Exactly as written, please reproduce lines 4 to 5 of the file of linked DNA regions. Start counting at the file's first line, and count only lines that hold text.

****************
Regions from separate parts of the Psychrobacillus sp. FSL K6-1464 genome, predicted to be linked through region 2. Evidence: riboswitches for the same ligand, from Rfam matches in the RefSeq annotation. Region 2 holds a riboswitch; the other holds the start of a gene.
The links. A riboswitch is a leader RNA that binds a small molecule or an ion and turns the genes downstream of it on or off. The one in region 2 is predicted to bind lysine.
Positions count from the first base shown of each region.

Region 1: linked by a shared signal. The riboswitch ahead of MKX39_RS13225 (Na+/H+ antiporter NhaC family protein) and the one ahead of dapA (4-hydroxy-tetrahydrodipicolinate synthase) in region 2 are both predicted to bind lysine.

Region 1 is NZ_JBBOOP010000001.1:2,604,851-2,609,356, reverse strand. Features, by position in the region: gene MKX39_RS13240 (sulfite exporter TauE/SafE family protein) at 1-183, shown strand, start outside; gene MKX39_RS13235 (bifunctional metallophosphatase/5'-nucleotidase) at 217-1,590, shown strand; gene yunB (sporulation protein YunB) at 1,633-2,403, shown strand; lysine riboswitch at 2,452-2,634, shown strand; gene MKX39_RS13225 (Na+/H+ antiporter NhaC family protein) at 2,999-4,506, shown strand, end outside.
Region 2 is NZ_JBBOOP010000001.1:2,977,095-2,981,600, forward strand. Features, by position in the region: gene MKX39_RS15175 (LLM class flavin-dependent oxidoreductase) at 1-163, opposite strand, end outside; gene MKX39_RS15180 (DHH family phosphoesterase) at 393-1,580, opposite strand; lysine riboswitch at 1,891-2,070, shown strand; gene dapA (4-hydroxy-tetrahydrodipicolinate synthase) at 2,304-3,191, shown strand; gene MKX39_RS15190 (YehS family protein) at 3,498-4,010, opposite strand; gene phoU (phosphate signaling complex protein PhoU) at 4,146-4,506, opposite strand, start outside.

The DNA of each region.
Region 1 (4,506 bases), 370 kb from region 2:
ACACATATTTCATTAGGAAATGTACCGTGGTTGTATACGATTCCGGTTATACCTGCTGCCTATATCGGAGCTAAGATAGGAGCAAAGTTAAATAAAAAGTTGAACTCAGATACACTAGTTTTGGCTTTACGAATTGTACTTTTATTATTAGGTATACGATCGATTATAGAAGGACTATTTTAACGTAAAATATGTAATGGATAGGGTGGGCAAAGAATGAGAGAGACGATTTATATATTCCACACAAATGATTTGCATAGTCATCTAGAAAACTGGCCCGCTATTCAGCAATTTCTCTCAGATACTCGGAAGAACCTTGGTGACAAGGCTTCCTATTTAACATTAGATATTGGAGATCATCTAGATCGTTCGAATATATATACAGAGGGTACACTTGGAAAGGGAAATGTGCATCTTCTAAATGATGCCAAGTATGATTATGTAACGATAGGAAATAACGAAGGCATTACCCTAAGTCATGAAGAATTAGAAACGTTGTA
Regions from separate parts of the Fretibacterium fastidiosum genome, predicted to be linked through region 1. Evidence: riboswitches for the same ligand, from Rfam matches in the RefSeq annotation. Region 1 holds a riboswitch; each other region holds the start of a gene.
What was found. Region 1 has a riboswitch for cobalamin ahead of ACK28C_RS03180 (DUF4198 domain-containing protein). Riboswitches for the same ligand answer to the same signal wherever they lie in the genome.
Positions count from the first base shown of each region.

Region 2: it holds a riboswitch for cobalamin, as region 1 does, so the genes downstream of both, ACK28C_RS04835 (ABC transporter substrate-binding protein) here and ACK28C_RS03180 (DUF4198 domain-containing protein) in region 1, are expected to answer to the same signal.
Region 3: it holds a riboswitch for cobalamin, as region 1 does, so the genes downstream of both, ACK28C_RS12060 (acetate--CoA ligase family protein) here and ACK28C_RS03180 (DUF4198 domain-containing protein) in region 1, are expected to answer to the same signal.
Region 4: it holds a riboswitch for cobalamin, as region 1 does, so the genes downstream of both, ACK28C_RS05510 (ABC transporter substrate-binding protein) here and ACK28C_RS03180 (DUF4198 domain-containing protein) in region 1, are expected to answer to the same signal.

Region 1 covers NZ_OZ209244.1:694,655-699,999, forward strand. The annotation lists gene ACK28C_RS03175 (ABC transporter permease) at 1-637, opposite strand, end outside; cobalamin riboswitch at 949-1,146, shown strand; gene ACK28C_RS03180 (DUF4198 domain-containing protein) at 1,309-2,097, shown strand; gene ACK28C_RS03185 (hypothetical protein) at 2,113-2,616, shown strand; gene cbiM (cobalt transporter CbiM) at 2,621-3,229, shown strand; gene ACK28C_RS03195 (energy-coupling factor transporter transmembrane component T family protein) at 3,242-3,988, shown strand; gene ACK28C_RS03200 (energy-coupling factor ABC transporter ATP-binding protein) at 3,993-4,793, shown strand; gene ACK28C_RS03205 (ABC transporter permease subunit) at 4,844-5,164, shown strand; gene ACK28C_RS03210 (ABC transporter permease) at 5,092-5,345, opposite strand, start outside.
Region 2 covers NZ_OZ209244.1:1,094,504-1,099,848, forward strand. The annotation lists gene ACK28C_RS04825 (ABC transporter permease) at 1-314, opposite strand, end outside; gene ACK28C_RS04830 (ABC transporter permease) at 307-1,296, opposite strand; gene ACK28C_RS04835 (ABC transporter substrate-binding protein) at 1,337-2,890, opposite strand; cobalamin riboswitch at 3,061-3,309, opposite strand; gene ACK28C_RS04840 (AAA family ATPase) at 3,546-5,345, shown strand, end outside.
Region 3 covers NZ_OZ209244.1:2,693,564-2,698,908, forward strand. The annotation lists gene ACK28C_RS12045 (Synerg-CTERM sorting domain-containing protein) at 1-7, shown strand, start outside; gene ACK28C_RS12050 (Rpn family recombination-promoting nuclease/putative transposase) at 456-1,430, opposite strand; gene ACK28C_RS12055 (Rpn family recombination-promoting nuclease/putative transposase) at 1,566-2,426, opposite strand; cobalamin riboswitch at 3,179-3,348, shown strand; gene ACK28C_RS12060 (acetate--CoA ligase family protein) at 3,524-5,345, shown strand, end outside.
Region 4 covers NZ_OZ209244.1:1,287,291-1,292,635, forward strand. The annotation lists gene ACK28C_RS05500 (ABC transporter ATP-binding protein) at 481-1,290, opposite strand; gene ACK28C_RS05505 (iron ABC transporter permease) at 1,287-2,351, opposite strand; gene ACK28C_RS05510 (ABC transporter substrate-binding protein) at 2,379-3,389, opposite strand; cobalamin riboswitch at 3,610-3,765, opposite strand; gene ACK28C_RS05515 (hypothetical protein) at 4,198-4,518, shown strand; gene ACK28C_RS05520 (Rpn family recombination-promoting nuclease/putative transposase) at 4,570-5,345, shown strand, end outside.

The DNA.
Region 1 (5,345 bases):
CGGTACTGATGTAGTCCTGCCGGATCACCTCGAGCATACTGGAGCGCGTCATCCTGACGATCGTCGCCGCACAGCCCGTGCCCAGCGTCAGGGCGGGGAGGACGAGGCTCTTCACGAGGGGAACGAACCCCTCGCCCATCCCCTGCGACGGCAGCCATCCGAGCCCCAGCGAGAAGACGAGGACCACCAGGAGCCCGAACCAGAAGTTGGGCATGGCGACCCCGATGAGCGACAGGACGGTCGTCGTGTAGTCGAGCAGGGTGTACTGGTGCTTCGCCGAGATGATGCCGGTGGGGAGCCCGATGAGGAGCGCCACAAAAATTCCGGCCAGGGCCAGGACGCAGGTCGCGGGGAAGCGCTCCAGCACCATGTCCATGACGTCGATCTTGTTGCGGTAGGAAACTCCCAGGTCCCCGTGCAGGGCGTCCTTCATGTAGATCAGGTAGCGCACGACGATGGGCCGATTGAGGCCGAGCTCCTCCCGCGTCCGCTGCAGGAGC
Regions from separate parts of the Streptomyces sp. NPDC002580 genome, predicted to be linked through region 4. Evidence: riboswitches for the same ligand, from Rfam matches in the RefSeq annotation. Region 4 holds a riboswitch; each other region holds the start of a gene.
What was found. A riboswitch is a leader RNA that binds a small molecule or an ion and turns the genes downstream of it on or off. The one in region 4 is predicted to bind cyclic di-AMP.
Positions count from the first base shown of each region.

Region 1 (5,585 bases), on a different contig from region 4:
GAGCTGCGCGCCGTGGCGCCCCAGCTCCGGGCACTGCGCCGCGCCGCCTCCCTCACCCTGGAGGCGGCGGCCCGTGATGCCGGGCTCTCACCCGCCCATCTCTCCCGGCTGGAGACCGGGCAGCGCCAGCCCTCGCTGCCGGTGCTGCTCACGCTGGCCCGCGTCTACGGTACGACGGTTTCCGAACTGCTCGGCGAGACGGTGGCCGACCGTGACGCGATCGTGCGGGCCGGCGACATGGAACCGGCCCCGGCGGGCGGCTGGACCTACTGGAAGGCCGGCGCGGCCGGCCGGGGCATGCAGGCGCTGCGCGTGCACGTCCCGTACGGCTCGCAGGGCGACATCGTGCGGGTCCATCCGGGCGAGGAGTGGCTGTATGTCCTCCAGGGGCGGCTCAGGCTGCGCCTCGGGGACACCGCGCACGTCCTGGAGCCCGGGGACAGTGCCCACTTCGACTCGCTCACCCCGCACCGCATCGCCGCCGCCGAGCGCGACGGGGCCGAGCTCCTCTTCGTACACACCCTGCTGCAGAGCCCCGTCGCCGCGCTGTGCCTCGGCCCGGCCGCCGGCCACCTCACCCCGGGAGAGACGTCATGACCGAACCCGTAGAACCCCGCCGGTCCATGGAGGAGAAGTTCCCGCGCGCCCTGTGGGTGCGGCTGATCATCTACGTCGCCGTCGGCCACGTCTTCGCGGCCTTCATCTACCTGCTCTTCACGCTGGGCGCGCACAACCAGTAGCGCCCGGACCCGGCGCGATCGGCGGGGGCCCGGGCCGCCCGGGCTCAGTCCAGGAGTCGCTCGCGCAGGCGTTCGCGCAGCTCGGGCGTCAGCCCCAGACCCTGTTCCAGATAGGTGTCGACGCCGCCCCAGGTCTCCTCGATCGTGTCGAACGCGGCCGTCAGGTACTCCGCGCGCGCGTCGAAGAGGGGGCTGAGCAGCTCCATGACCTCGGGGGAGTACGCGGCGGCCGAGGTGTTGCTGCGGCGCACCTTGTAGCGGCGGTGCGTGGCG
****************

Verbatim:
Region 1: linked by a shared signal. The riboswitch ahead of MKX39_RS13225 (Na+/H+ antiporter NhaC family protein) and the one ahead of dapA (4-hydroxy-tetrahydrodipicolinate synthase) in region 2 are both predicted to bind lysine.

Region 1 is NZ_JBBOOP010000001.1:2,604,851-2,609,356, reverse strand. Features, by position in the region: gene MKX39_RS13240 (sulfite exporter TauE/SafE family protein) at 1-183, shown strand, start outside; gene MKX39_RS13235 (bifunctional metallophosphatase/5'-nucleotidase) at 217-1,590, shown strand; gene yunB (sporulation protein YunB) at 1,633-2,403, shown strand; lysine riboswitch at 2,452-2,634, shown strand; gene MKX39_RS13225 (Na+/H+ antiporter NhaC family protein) at 2,999-4,506, shown strand, end outside.